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Old 11-29-2012, 03:15 PM   #21
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Quote:
Originally Posted by ghpeel View Post
Why that just happens to be the perfect flavor profile for my next lambic! Yum!
Thought I was the only one! My "Nasty Old Goat" Lambic was unique to say the least!


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Old 12-02-2012, 07:34 PM   #22
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cheezydemon3 and ghpeel, thanks. I realize that. I've brewed enough to realize that the wort, before bottling and carbonating, is way different. The whole thread was to get an affirmation on the whole banana thing going away! My only concern is: Growing up, I was a very picky eater. Bananas and peanut butter and honey sandwiches. Now a father of 2 and married and career, my taste buds have grown along with it. But I use to scarf down bananas and I can't stand even peeling a banana for my daughter.

But thanks for "Calming" me though. Took gravity reading yesterday and it hasn't changed since Tuesday,11/27. So going to bottle it today.

The reason for the "freakin'" was I want to harvest this yeast strain, and next make a roggenbier, then possibly a weizenbock after that. So, it'll also give me the opportunity to play with the yeast strain.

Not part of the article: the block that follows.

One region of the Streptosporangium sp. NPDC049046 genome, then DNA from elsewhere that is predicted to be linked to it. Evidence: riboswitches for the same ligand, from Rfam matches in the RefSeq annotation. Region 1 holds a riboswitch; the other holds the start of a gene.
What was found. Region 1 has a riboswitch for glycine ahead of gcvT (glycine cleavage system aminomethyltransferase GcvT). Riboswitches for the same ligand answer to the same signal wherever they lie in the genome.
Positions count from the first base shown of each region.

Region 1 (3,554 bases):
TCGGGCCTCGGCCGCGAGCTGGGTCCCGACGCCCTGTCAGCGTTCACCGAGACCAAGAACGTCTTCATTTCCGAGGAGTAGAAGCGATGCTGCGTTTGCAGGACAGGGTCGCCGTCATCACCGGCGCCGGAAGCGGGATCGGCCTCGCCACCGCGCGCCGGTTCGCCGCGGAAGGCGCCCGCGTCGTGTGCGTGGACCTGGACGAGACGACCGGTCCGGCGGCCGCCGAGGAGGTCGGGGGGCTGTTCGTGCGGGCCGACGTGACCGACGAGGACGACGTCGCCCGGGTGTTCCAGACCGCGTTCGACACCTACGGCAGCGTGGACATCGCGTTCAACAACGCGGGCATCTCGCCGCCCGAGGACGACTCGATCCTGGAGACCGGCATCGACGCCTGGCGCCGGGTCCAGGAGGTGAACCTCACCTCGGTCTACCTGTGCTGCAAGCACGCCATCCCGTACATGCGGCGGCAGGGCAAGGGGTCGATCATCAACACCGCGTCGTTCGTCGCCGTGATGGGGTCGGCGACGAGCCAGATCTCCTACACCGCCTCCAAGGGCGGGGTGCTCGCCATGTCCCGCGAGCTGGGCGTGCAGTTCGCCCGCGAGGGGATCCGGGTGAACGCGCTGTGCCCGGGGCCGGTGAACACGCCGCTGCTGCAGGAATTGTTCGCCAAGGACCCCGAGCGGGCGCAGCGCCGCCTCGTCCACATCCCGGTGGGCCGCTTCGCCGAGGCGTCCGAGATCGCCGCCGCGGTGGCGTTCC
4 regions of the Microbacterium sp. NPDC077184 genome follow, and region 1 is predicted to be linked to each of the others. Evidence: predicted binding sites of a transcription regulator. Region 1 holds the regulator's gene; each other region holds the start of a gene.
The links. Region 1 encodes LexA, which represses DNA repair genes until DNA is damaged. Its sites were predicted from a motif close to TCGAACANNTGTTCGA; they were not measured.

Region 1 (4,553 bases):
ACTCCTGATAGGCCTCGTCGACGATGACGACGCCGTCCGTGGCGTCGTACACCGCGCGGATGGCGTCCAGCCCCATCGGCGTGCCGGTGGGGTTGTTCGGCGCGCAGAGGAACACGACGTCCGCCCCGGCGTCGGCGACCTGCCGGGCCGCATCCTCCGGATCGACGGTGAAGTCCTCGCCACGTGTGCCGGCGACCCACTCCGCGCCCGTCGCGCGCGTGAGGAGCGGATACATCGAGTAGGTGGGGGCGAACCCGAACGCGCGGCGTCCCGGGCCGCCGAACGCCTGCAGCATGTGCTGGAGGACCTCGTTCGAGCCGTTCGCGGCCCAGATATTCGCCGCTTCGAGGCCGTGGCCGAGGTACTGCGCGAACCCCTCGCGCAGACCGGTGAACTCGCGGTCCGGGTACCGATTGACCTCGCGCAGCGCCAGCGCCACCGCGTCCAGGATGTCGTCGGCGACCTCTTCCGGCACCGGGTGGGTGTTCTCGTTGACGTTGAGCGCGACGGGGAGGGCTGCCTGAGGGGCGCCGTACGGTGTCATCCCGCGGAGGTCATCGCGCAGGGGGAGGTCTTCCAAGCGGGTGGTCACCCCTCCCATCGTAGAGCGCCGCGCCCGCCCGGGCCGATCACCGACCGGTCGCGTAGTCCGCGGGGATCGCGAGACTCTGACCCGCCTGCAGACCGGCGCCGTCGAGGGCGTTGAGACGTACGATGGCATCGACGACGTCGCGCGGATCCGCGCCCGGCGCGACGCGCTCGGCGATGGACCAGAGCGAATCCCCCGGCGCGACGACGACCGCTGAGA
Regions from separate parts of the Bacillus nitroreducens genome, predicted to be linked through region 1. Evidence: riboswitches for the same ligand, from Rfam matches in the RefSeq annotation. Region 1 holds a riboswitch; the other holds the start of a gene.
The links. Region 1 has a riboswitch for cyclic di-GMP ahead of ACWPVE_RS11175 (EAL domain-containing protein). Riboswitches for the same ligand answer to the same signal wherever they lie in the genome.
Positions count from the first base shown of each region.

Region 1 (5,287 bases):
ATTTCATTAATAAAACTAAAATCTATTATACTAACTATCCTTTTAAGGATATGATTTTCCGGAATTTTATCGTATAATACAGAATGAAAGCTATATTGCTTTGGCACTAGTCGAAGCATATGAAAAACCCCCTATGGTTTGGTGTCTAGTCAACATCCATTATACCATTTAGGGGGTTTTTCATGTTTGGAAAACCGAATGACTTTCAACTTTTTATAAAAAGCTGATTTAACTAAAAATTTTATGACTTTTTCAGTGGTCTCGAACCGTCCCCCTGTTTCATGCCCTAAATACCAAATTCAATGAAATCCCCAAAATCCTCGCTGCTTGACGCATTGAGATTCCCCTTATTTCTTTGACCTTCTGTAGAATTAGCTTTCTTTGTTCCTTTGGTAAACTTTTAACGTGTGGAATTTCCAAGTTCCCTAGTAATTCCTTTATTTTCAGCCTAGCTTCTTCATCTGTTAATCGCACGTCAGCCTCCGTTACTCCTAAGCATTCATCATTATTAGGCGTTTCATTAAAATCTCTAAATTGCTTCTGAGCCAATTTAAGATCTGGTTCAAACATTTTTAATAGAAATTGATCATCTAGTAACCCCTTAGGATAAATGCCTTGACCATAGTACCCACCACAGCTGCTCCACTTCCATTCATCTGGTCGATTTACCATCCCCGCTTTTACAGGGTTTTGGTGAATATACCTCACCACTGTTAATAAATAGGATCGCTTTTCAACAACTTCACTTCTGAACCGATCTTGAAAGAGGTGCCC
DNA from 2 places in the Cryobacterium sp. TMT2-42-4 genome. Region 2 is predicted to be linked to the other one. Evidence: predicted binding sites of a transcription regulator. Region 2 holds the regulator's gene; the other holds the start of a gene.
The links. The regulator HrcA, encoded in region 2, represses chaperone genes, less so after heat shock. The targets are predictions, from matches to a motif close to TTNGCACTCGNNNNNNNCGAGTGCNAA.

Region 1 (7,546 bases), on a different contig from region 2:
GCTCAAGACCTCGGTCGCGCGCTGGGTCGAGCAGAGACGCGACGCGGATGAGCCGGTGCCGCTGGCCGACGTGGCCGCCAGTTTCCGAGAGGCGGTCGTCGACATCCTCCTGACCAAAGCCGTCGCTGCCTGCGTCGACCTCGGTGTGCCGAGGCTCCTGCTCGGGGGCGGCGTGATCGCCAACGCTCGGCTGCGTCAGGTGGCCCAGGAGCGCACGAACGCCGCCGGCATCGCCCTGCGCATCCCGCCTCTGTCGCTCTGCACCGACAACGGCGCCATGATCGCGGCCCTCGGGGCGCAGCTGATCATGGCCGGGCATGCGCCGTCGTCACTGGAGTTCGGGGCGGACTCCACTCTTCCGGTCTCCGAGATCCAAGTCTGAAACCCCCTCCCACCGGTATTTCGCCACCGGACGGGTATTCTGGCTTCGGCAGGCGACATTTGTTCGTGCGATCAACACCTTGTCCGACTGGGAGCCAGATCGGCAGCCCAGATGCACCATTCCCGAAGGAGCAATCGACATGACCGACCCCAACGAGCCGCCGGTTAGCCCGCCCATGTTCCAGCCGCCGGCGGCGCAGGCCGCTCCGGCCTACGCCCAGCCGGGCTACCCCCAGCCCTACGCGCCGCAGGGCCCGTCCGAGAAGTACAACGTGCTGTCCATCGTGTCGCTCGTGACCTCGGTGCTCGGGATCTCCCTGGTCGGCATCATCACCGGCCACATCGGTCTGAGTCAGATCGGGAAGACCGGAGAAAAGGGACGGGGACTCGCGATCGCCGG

By the way, what's the limit of # of volumes for glass 12 oz. bottles?? Seems to me not higher than 4 volumes or is it 3 volumes??



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Old 12-02-2012, 11:08 PM   #23
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You have my complete confidence. Experience is what makes a great brewer, and you just gained a good bit!

The fact that you brewed a dunkelweisen, but deemed the sample too fruity is awesome!!

High standards also make great brewer. Just be realistic

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Old 12-03-2012, 02:54 PM   #24
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I wouldn't go too far above 3 volumes. If you've got thicker (e.g. Grolsch) bottles you might be able to go a bit higher.

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Old 12-04-2012, 05:07 AM   #25
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Yeah. Went to TastyBrew.com to look at styles and bottle priming. They went to lik 3.6 volumes - over 4 and was trying to remember if regular 12 oz. limit were 3 volumes. I went 3 volumes. Thanks for all the input. Always had confidence in what I've brewed and went for it in the dunkelweizen without tasting a representative of the style to gauge how I did. I'm now thinking the one I tried at Fish Brewing in Olympia was brewed with a different yeast strain.

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Old 12-04-2012, 01:38 PM   #26
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Why do you want to overcarb it?

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Old 12-09-2012, 02:52 PM   #27